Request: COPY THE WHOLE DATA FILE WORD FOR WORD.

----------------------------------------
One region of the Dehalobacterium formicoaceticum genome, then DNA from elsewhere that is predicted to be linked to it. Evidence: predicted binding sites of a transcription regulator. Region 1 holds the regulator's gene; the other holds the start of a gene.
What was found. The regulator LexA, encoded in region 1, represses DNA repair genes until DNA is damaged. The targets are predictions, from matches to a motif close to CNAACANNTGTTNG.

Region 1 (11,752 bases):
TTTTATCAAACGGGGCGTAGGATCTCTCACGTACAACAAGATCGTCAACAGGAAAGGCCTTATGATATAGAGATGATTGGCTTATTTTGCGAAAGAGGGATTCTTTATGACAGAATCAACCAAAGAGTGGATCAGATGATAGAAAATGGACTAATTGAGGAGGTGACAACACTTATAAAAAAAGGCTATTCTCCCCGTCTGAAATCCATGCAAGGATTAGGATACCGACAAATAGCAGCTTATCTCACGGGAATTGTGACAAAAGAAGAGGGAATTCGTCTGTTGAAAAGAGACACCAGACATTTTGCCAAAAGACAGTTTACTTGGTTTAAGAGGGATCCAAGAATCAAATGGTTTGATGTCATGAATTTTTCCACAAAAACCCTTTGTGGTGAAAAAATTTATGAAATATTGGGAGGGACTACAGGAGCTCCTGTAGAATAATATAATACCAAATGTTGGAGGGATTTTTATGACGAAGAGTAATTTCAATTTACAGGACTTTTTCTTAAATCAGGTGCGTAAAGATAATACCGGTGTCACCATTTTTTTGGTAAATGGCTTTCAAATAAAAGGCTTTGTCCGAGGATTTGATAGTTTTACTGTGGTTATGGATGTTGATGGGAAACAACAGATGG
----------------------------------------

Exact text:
One region of the Dehalobacterium formicoaceticum genome, then DNA from elsewhere that is predicted to be linked to it. Evidence: predicted binding sites of a transcription regulator. Region 1 holds the regulator's gene; the other holds the start of a gene.
What was found. The regulator LexA, encoded in region 1, represses DNA repair genes until DNA is damaged. The targets are predictions, from matches to a motif close to CNAACANNTGTTNG.

Region 1 (11,752 bases):
TTTTATCAAACGGGGCGTAGGATCTCTCACGTACAACAAGATCGTCAACAGGAAAGGCCTTATGATATAGAGATGATTGGCTTATTTTGCGAAAGAGGGATTCTTTATGACAGAATCAACCAAAGAGTGGATCAGATGATAGAAAATGGACTAATTGAGGAGGTGACAACACTTATAAAAAAAGGCTATTCTCCCCGTCTGAAATCCATGCAAGGATTAGGATACCGACAAATAGCAGCTTATCTCACGGGAATTGTGACAAAAGAAGAGGGAATTCGTCTGTTGAAAAGAGACACCAGACATTTTGCCAAAAGACAGTTTACTTGGTTTAAGAGGGATCCAAGAATCAAATGGTTTGATGTCATGAATTTTTCCACAAAAACCCTTTGTGGTGAAAAAATTTATGAAATATTGGGAGGGACTACAGGAGCTCCTGTAGAATAATATAATACCAAATGTTGGAGGGATTTTTATGACGAAGAGTAATTTCAATTTACAGGACTTTTTCTTAAATCAGGTGCGTAAAGATAATACCGGTGTCACCATTTTTTTGGTAAATGGCTTTCAAATAAAAGGCTTTGTCCGAGGATTTGATAGTTTTACTGTGGTTATGGATGTTGATGGGAAACAACAGATGG